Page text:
“The main emphasis of the meal was never meat,” said Gregory, a Toronto native and vegetarian whose business card, unsurprisingly, is green.
For lifetime veggie lovers like her, it's easier to eat green, one of the healthiest nutrition decisions we can make.
For the rest of us in deep-fried, slow-roasted, charbroiled Buffalo, going meatless might not be so simple. But this pre-Easter season of Lent, when even some of the most carnivorous among us reduce their meat consumption from seven days to six, might be a good time to consider going all in by giving a vegetarian diet a whirl.
“The most compelling reason points to personal health,” says Courtney Moskal, a health coach and registered dietitian with BlueCross BlueShield of WNY. “Research continuously supports that those following a vegetarian diet have a lower risk of developing a chronic disease.”
Before you make that face you made as a kid when you realized you were having lima beans for dinner, take the advice of people who know firsthand that no meat is not the same thing as no taste.
“There's a lot more flavor in fruits and vegetables than all the other foods combined,” said Chris Connolly, who offers two of Western New York's top restaurant choices for those who want to add more color and nutritional character to their diet: Cafe 59 and Madonna's, both on Allen Street.
“It's not all about eating salad,” he added.
Connolly, Gregory and other healthy eaters say a vegetarian lifestyle has good lessons for everyone. If you follow their advice, you will learn to:
• Check the labels – Everyone should pay more attention to them but vegetarians have an extra incentive: making sure a product doesn't contain meat. Some yogurts use pork jelly; some curries or MSG contain shrimp; even some pain medications contain animal flesh. Those who check labels also can assure they're not getting too much sugar, salt, fat or processed food ingredients.
• Find new places – Many of the region's grocery stores have large produce sections. Specialty stores that include PriceRite and the Lexington Co-Operative Market offer an even greater variety of plant foods. Connolly says the co-op has an awesome bulk section and lots of vegan baking options.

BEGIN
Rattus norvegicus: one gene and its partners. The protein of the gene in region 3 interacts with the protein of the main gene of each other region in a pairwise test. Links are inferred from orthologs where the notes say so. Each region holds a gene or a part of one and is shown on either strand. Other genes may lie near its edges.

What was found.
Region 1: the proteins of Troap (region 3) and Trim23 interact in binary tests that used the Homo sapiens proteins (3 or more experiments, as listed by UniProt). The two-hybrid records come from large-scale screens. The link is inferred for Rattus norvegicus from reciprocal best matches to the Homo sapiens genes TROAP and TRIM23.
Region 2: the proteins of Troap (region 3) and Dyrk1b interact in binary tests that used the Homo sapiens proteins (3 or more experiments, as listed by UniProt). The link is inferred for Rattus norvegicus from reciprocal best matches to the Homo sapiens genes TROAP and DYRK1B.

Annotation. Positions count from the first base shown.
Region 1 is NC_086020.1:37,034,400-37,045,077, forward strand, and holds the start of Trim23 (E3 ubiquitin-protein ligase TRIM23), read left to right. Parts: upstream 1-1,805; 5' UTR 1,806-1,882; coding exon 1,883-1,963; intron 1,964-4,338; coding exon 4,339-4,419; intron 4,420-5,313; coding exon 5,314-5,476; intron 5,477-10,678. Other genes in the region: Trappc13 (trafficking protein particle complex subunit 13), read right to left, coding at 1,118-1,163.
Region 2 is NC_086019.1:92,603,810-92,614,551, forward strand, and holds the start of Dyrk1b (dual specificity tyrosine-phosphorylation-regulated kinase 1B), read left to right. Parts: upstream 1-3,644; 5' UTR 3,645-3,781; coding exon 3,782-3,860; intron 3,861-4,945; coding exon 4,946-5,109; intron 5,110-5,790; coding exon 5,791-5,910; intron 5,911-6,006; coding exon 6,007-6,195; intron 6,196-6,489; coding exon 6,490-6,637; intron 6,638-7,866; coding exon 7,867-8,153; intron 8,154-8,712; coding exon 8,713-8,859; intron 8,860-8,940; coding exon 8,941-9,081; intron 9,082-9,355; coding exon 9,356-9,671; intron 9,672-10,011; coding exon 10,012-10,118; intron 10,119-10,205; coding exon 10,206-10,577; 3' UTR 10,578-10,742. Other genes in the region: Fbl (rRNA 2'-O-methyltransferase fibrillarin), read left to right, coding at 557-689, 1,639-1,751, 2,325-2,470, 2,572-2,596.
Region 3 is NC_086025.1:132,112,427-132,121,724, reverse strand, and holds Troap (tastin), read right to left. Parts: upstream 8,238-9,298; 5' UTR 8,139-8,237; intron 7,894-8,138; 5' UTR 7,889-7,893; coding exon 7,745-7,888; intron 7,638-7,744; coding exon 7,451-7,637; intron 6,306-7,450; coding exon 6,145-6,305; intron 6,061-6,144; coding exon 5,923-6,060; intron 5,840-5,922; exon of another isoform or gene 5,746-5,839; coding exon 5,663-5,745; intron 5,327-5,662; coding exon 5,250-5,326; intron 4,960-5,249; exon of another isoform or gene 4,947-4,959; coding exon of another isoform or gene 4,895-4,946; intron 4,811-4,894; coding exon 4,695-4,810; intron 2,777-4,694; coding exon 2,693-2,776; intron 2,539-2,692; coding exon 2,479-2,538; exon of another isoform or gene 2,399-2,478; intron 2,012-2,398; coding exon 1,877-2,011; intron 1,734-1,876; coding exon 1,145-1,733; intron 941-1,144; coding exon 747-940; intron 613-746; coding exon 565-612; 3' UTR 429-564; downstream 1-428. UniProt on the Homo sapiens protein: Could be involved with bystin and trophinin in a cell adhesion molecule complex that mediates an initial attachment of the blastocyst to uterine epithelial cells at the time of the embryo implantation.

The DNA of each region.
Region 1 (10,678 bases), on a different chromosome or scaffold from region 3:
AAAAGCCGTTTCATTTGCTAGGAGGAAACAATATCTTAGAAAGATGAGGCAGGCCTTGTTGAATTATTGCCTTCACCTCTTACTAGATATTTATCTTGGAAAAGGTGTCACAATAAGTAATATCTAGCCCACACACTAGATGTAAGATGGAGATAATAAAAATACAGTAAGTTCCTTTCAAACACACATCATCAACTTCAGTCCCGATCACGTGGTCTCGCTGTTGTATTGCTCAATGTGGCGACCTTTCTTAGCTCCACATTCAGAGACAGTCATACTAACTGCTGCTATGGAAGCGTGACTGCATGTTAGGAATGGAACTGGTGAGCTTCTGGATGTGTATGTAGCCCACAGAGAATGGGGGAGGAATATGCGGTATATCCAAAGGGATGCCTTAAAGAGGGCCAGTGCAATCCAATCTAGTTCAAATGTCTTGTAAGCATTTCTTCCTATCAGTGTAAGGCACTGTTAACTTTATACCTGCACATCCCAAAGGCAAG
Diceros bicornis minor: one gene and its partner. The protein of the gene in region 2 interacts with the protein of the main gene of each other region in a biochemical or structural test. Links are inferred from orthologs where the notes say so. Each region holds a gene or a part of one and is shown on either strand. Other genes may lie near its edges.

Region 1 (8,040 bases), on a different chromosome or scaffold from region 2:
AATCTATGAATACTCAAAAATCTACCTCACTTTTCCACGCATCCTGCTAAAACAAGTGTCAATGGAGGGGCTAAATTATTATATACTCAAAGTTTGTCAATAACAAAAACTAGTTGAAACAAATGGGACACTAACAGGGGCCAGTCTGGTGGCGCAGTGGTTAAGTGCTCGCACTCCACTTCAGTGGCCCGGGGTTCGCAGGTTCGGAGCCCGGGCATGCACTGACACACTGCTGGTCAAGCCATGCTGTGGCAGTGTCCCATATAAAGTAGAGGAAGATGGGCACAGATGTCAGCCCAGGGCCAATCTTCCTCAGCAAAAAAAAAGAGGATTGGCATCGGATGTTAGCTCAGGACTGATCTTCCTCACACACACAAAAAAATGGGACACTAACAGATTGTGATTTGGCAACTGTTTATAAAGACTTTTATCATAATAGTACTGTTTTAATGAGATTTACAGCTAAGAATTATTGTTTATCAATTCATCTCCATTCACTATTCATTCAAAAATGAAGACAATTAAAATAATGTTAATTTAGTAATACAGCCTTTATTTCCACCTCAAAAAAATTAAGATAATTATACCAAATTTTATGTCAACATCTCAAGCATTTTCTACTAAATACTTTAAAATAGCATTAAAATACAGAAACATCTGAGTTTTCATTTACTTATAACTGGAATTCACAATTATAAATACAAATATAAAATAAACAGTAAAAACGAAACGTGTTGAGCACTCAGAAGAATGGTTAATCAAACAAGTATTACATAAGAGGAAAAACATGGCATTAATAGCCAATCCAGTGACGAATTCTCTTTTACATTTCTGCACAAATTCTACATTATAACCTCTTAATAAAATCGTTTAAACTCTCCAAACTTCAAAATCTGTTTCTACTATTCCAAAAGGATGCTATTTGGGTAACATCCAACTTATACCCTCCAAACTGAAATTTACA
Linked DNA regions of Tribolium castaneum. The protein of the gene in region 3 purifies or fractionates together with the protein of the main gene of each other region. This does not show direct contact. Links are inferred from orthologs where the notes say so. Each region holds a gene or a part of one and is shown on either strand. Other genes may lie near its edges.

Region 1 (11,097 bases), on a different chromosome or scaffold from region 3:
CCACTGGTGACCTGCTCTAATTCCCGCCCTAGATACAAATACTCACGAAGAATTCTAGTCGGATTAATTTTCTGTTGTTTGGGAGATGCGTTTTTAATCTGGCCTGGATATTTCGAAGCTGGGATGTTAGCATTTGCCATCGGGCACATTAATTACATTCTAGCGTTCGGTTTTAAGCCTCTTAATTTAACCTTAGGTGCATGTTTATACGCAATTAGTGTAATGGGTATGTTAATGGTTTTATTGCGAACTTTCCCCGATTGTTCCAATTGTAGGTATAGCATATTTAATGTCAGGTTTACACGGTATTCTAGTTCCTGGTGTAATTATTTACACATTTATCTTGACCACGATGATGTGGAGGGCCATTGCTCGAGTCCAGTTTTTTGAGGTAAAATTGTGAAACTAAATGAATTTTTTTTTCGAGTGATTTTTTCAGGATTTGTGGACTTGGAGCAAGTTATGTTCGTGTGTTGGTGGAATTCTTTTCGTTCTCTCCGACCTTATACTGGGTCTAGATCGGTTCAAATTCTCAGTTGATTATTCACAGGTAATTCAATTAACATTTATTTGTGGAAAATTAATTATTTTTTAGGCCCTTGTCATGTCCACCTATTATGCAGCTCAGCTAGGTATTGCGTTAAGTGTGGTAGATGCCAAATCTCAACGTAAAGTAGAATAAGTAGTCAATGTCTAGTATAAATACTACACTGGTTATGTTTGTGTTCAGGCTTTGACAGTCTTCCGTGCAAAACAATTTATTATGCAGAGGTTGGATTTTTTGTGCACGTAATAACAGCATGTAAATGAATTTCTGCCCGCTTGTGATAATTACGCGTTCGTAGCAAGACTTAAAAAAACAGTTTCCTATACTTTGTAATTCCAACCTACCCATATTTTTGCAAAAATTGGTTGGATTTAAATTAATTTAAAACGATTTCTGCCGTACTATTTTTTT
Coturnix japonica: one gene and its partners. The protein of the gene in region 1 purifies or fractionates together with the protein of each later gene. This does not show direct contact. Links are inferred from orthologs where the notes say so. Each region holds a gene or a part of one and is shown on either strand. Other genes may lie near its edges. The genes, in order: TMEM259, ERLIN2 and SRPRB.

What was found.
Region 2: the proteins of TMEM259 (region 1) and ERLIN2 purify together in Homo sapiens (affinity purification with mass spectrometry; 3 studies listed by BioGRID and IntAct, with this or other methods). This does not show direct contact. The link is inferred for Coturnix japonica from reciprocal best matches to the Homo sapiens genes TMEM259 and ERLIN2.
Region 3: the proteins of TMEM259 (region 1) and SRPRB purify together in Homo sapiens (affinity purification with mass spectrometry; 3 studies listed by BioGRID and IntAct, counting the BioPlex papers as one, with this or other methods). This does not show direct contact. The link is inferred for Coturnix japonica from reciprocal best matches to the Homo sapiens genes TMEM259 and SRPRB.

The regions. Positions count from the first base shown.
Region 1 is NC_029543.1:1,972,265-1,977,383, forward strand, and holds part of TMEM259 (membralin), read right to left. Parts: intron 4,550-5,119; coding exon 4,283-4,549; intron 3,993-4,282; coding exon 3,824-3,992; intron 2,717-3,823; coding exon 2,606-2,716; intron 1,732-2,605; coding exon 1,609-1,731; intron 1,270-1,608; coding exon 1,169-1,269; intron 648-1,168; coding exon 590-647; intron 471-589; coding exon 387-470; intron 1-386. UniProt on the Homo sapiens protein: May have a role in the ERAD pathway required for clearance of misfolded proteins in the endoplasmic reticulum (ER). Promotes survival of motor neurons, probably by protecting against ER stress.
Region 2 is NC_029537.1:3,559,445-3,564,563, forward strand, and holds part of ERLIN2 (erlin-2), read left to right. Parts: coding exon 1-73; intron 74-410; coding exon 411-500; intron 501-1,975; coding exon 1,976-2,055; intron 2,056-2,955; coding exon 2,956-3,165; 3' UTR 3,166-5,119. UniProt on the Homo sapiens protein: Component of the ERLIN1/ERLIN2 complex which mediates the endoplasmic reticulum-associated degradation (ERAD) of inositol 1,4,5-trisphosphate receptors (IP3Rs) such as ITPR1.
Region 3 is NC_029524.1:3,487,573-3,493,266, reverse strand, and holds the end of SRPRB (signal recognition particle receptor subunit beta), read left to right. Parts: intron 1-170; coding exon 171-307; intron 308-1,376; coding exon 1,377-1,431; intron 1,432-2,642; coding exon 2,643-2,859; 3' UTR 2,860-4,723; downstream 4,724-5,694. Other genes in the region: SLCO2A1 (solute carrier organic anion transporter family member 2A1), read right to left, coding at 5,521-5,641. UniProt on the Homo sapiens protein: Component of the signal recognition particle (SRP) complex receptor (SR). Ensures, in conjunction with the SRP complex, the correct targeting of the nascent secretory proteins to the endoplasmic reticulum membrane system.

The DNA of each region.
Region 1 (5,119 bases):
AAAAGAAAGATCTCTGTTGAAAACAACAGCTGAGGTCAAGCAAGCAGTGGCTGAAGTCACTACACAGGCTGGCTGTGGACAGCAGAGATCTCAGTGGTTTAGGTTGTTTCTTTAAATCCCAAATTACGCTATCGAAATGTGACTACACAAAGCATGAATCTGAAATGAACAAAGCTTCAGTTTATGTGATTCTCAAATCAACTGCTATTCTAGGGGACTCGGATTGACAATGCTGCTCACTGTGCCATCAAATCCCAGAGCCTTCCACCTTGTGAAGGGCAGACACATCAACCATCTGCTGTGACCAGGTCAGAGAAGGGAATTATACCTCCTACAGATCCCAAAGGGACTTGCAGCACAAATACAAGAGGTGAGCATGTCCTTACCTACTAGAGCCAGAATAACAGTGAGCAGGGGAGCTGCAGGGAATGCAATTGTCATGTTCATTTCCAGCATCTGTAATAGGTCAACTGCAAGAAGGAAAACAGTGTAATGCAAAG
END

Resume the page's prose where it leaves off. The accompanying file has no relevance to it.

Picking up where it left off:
• Go with alternatives – “Without meat stock, it's harder to make food taste full,” Connolly says, but it's not impossible. Vinegar, wine, sherry, garlic, mushrooms, tomatoes and cheese all add plenty of richness. “Different oils can really make a difference, too,” he said. A healthy red sauce can be made with tomatoes, light olive oil, extra garlic, extra onions and wine. Then there are healthy juices that can include kale, cucumber, ginger, pear, watermelon, carrot and celery.
• Get roasted – Roasting adds more taste to vegetables “and really changes the flavors,” Connolly says. “At the cafe, we do all of our vegetables the same way. We toss them in olive oil, salt, pepper and garlic powder and we throw them in a really hot oven until they're starting to brown up around the edges a little bit.”
• Enjoy the savings – Gregory often hears complaints that vegetarianism can get expensive, but fresh fruits, herbs and vegetables, when compared to unhealthy foods, are generally reasonably priced ounce per ounce, especially for those who grow them in their own gardens.
Eliminating meat does have its consequences. That's why veggie lovers need to:
• Make sure they have an adequate supply of vitamins and minerals they otherwise might get from animal sources, including protein. For example, a woman who weighs 120 pounds can satisfy half her daily need for protein with one cup of vegetarian chili. Other good sources include soy, tofu, tempeh, nuts, beans and peas. Calcium and iron also are key, and can be found in leafy greens and whole grains.
• Consider taking B12 and D12 supplements to replace what they're missing in meat.
One more thing to remember: hydrate. Water is key, and a far better choice than sugary drinks. “You want no empty calories,” said Katie Manis, a dietitian at Buffalo General Medical Center.